Come With Us to Pick Mushrooms!
By Awake! writer in the Czech Republic
YOU may have enjoyed them many times—perhaps on a pizza or in a salad, a soup, or a sauce. Or maybe you have taken delight in their whimsical appearance, which appeals to many artists who specialize in illustrating children’s stories. Have you ever wondered, though, just what the mushroom is? What makes it grow? Who pick mushrooms, and how? Let us see.
For the most part, mushrooms are easy to recognize. They have no leaves, no flowers, and no chlorophyll to make them green. So they often stand out in stark contrast to the greenery around them. Many have a large cap set on a stalk. But they come in a wide variety of shapes and colors. There are even mushrooms that glow in the dark. The mushroom is a type of fungus. However, there are many varieties of funguses that are not mushrooms in the technical sense but are commonly grouped with them. For instance, there are funguses that resemble sea corals. Other species grow on trees and look like miniature bookshelves.
What Is It?
For a long time scientists held that the mushroom was a special and somewhat mysterious kind of plant. Nowadays, most biologists classify mushrooms as a higher order of mold. They call mushrooms an independent group of organisms, citing their unusual body structure, growth, and manner of getting nutrition. Many mushrooms are edible, and some even have medicinal properties. Others, though, are hallucinogenic or poisonous. The mushroom has the scientific name Mycota or Mycetes. The scientific study of funguses such as mushrooms is thus called mycology.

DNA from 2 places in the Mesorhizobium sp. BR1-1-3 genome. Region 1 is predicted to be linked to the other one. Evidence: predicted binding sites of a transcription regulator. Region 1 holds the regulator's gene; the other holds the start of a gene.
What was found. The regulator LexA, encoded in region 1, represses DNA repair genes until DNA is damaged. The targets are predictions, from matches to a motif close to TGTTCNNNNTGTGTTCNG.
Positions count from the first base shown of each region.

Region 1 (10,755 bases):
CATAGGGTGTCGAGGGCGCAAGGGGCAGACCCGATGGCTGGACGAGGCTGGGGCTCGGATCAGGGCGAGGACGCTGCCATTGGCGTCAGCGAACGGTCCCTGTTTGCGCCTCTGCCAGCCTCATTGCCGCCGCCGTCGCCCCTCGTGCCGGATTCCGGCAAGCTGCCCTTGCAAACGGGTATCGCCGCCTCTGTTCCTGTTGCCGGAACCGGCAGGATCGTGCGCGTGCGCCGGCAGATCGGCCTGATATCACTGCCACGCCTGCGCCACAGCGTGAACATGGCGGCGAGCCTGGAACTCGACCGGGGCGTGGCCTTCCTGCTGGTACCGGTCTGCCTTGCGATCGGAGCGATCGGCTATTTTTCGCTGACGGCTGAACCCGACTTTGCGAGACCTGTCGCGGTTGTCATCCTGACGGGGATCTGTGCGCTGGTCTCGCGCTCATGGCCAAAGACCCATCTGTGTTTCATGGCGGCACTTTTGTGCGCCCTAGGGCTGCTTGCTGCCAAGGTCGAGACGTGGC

The Surprising Mushroom
How do mushrooms propagate? That was long a mystery to science. Today we know that the adult mushroom scatters microscopic spores, which are distributed by air currents. In the soil the spores change into a dense net of thin threads called the mycelium. From this net the fruiting body of the mushroom grows. That is the part we are accustomed to seeing and picking.